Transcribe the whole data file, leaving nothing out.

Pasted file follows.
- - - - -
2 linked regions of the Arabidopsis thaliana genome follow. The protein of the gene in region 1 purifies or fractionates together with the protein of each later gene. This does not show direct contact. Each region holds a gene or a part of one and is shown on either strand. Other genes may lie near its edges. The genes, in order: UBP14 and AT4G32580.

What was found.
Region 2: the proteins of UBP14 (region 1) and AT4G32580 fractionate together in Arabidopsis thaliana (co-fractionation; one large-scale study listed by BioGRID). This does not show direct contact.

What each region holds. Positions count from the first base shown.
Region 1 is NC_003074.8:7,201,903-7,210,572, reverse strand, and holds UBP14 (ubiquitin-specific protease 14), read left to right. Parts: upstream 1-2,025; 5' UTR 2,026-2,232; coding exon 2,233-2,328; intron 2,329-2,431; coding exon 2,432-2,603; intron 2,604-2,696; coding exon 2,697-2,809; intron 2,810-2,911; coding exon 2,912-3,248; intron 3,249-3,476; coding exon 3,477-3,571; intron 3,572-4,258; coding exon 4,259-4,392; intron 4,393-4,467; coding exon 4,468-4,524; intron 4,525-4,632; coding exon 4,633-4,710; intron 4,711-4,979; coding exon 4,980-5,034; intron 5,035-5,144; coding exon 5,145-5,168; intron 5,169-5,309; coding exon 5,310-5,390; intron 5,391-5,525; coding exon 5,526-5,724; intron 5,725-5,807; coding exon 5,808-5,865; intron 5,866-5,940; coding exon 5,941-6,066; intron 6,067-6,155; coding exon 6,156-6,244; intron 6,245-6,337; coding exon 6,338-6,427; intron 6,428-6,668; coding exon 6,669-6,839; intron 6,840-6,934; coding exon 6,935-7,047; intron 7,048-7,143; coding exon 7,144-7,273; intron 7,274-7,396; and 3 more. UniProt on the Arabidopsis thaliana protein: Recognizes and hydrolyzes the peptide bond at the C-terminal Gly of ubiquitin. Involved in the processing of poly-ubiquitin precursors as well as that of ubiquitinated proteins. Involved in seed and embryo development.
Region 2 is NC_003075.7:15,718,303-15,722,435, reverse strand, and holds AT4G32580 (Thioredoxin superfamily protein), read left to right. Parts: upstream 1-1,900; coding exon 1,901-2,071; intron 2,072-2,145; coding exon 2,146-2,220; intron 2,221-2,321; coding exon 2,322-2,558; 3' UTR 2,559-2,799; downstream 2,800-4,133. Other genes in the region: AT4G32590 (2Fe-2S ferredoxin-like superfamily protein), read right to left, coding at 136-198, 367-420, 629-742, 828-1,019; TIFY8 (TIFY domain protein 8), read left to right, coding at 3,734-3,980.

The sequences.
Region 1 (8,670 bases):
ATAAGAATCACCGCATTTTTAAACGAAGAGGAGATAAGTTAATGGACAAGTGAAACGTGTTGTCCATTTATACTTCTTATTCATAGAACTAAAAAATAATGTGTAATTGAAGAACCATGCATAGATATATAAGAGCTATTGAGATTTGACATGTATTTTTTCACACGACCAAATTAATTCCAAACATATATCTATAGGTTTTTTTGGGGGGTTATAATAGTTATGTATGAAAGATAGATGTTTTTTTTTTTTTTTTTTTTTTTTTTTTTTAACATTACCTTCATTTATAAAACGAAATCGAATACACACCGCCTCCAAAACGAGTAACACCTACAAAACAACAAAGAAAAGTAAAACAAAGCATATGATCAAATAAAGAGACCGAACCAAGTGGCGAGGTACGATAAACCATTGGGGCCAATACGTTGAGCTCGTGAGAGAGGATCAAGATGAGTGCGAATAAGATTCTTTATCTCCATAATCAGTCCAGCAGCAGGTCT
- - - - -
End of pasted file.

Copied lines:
2 linked regions of the Arabidopsis thaliana genome follow. The protein of the gene in region 1 purifies or fractionates together with the protein of each later gene. This does not show direct contact. Each region holds a gene or a part of one and is shown on either strand. Other genes may lie near its edges. The genes, in order: UBP14 and AT4G32580.

What was found.
Region 2: the proteins of UBP14 (region 1) and AT4G32580 fractionate together in Arabidopsis thaliana (co-fractionation; one large-scale study listed by BioGRID). This does not show direct contact.

What each region holds. Positions count from the first base shown.
Region 1 is NC_003074.8:7,201,903-7,210,572, reverse strand, and holds UBP14 (ubiquitin-specific protease 14), read left to right. Parts: upstream 1-2,025; 5' UTR 2,026-2,232; coding exon 2,233-2,328; intron 2,329-2,431; coding exon 2,432-2,603; intron 2,604-2,696; coding exon 2,697-2,809; intron 2,810-2,911; coding exon 2,912-3,248; intron 3,249-3,476; coding exon 3,477-3,571; intron 3,572-4,258; coding exon 4,259-4,392; intron 4,393-4,467; coding exon 4,468-4,524; intron 4,525-4,632; coding exon 4,633-4,710; intron 4,711-4,979; coding exon 4,980-5,034; intron 5,035-5,144; coding exon 5,145-5,168; intron 5,169-5,309; coding exon 5,310-5,390; intron 5,391-5,525; coding exon 5,526-5,724; intron 5,725-5,807; coding exon 5,808-5,865; intron 5,866-5,940; coding exon 5,941-6,066; intron 6,067-6,155; coding exon 6,156-6,244; intron 6,245-6,337; coding exon 6,338-6,427; intron 6,428-6,668; coding exon 6,669-6,839; intron 6,840-6,934; coding exon 6,935-7,047; intron 7,048-7,143; coding exon 7,144-7,273; intron 7,274-7,396; and 3 more. UniProt on the Arabidopsis thaliana protein: Recognizes and hydrolyzes the peptide bond at the C-terminal Gly of ubiquitin. Involved in the processing of poly-ubiquitin precursors as well as that of ubiquitinated proteins. Involved in seed and embryo development.
Region 2 is NC_003075.7:15,718,303-15,722,435, reverse strand, and holds AT4G32580 (Thioredoxin superfamily protein), read left to right. Parts: upstream 1-1,900; coding exon 1,901-2,071; intron 2,072-2,145; coding exon 2,146-2,220; intron 2,221-2,321; coding exon 2,322-2,558; 3' UTR 2,559-2,799; downstream 2,800-4,133. Other genes in the region: AT4G32590 (2Fe-2S ferredoxin-like superfamily protein), read right to left, coding at 136-198, 367-420, 629-742, 828-1,019; TIFY8 (TIFY domain protein 8), read left to right, coding at 3,734-3,980.

The sequences.
Region 1 (8,670 bases):
ATAAGAATCACCGCATTTTTAAACGAAGAGGAGATAAGTTAATGGACAAGTGAAACGTGTTGTCCATTTATACTTCTTATTCATAGAACTAAAAAATAATGTGTAATTGAAGAACCATGCATAGATATATAAGAGCTATTGAGATTTGACATGTATTTTTTCACACGACCAAATTAATTCCAAACATATATCTATAGGTTTTTTTGGGGGGTTATAATAGTTATGTATGAAAGATAGATGTTTTTTTTTTTTTTTTTTTTTTTTTTTTTTAACATTACCTTCATTTATAAAACGAAATCGAATACACACCGCCTCCAAAACGAGTAACACCTACAAAACAACAAAGAAAAGTAAAACAAAGCATATGATCAAATAAAGAGACCGAACCAAGTGGCGAGGTACGATAAACCATTGGGGCCAATACGTTGAGCTCGTGAGAGAGGATCAAGATGAGTGCGAATAAGATTCTTTATCTCCATAATCAGTCCAGCAGCAGGTCT